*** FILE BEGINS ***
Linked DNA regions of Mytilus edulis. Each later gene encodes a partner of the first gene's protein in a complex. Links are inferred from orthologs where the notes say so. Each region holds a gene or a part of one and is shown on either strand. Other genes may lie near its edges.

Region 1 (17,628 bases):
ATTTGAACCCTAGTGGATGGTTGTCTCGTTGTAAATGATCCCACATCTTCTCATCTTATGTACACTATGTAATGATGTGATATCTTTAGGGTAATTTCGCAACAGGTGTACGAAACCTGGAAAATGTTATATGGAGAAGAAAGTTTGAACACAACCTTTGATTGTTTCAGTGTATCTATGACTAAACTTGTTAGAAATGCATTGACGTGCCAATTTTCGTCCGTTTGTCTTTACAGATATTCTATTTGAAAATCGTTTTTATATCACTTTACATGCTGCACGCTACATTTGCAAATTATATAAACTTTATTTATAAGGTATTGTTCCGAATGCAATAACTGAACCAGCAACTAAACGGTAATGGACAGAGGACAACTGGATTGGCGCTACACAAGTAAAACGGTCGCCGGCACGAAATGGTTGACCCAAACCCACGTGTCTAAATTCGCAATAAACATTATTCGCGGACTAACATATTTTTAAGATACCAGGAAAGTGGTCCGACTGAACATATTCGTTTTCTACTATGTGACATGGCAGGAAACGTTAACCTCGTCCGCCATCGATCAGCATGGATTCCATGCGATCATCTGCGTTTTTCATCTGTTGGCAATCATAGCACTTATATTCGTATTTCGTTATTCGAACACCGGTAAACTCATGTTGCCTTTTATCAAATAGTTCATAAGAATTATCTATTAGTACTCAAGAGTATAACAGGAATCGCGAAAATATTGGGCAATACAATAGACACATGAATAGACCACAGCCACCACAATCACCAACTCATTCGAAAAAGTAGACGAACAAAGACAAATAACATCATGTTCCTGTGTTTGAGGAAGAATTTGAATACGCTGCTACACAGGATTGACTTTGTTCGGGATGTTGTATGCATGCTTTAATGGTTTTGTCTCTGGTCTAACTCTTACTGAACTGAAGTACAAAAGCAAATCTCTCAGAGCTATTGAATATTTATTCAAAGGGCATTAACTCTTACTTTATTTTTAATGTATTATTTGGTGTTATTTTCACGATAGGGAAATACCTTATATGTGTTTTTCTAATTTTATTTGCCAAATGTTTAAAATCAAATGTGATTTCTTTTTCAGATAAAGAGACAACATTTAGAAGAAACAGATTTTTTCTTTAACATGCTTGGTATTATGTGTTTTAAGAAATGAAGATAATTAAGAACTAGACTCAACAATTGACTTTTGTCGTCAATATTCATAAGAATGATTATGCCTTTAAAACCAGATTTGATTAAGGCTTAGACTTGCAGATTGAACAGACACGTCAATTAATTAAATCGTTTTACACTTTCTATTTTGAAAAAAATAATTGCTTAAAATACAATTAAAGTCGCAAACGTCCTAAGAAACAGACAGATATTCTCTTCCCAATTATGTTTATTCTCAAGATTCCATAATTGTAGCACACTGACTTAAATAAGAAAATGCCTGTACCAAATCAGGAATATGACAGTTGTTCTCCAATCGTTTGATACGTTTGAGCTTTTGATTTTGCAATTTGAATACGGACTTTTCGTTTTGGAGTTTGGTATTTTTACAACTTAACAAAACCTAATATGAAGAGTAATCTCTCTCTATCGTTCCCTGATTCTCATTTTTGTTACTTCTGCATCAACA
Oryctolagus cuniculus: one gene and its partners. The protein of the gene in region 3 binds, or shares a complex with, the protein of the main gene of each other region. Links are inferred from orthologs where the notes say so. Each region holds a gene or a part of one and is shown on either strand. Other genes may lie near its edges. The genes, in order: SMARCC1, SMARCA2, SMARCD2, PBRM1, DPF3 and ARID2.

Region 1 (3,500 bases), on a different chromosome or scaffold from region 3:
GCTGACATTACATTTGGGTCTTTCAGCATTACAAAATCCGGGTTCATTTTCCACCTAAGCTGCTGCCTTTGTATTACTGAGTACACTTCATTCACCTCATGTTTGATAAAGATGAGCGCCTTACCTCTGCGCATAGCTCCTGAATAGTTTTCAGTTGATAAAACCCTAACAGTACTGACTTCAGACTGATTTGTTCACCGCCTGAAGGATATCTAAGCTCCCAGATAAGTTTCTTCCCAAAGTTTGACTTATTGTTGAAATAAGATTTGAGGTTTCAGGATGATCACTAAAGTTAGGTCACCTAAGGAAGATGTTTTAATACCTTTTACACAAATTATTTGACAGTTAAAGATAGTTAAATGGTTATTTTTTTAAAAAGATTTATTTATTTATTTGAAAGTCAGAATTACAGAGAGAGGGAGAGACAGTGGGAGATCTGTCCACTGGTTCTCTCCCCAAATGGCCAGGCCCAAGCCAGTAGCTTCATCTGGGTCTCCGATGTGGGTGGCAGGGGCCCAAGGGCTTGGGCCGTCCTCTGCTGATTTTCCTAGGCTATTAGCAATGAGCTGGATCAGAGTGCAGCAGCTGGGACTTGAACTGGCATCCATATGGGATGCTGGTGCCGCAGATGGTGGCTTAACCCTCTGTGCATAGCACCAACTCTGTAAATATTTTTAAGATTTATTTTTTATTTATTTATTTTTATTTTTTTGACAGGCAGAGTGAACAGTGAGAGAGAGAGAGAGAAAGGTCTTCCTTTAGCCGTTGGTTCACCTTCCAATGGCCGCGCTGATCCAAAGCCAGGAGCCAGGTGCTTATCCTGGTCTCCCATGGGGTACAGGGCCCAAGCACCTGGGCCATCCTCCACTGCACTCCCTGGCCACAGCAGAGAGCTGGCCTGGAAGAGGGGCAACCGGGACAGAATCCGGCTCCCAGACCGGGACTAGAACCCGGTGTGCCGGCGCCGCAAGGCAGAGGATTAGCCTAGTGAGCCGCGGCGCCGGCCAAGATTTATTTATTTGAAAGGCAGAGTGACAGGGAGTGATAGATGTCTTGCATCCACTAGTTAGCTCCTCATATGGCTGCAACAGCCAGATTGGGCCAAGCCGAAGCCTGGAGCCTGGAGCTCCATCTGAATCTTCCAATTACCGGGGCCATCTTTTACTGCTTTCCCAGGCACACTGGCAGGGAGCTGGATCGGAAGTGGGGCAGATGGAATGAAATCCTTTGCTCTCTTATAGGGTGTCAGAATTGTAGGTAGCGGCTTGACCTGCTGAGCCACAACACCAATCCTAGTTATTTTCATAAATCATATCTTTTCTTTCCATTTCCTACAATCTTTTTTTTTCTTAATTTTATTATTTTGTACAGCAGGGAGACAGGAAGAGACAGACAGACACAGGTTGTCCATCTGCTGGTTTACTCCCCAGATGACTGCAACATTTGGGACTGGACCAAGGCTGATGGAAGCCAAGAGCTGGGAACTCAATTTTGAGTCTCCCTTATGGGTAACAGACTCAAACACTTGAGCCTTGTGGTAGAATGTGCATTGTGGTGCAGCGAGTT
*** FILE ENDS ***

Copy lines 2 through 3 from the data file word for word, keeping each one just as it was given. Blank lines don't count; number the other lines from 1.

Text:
Region 1 (17,628 bases):
ATTTGAACCCTAGTGGATGGTTGTCTCGTTGTAAATGATCCCACATCTTCTCATCTTATGTACACTATGTAATGATGTGATATCTTTAGGGTAATTTCGCAACAGGTGTACGAAACCTGGAAAATGTTATATGGAGAAGAAAGTTTGAACACAACCTTTGATTGTTTCAGTGTATCTATGACTAAACTTGTTAGAAATGCATTGACGTGCCAATTTTCGTCCGTTTGTCTTTACAGATATTCTATTTGAAAATCGTTTTTATATCACTTTACATGCTGCACGCTACATTTGCAAATTATATAAACTTTATTTATAAGGTATTGTTCCGAATGCAATAACTGAACCAGCAACTAAACGGTAATGGACAGAGGACAACTGGATTGGCGCTACACAAGTAAAACGGTCGCCGGCACGAAATGGTTGACCCAAACCCACGTGTCTAAATTCGCAATAAACATTATTCGCGGACTAACATATTTTTAAGATACCAGGAAAGTGGTCCGACTGAACATATTCGTTTTCTACTATGTGACATGGCAGGAAACGTTAACCTCGTCCGCCATCGATCAGCATGGATTCCATGCGATCATCTGCGTTTTTCATCTGTTGGCAATCATAGCACTTATATTCGTATTTCGTTATTCGAACACCGGTAAACTCATGTTGCCTTTTATCAAATAGTTCATAAGAATTATCTATTAGTACTCAAGAGTATAACAGGAATCGCGAAAATATTGGGCAATACAATAGACACATGAATAGACCACAGCCACCACAATCACCAACTCATTCGAAAAAGTAGACGAACAAAGACAAATAACATCATGTTCCTGTGTTTGAGGAAGAATTTGAATACGCTGCTACACAGGATTGACTTTGTTCGGGATGTTGTATGCATGCTTTAATGGTTTTGTCTCTGGTCTAACTCTTACTGAACTGAAGTACAAAAGCAAATCTCTCAGAGCTATTGAATATTTATTCAAAGGGCATTAACTCTTACTTTATTTTTAATGTATTATTTGGTGTTATTTTCACGATAGGGAAATACCTTATATGTGTTTTTCTAATTTTATTTGCCAAATGTTTAAAATCAAATGTGATTTCTTTTTCAGATAAAGAGACAACATTTAGAAGAAACAGATTTTTTCTTTAACATGCTTGGTATTATGTGTTTTAAGAAATGAAGATAATTAAGAACTAGACTCAACAATTGACTTTTGTCGTCAATATTCATAAGAATGATTATGCCTTTAAAACCAGATTTGATTAAGGCTTAGACTTGCAGATTGAACAGACACGTCAATTAATTAAATCGTTTTACACTTTCTATTTTGAAAAAAATAATTGCTTAAAATACAATTAAAGTCGCAAACGTCCTAAGAAACAGACAGATATTCTCTTCCCAATTATGTTTATTCTCAAGATTCCATAATTGTAGCACACTGACTTAAATAAGAAAATGCCTGTACCAAATCAGGAATATGACAGTTGTTCTCCAATCGTTTGATACGTTTGAGCTTTTGATTTTGCAATTTGAATACGGACTTTTCGTTTTGGAGTTTGGTATTTTTACAACTTAACAAAACCTAATATGAAGAGTAATCTCTCTCTATCGTTCCCTGATTCTCATTTTTGTTACTTCTGCATCAACA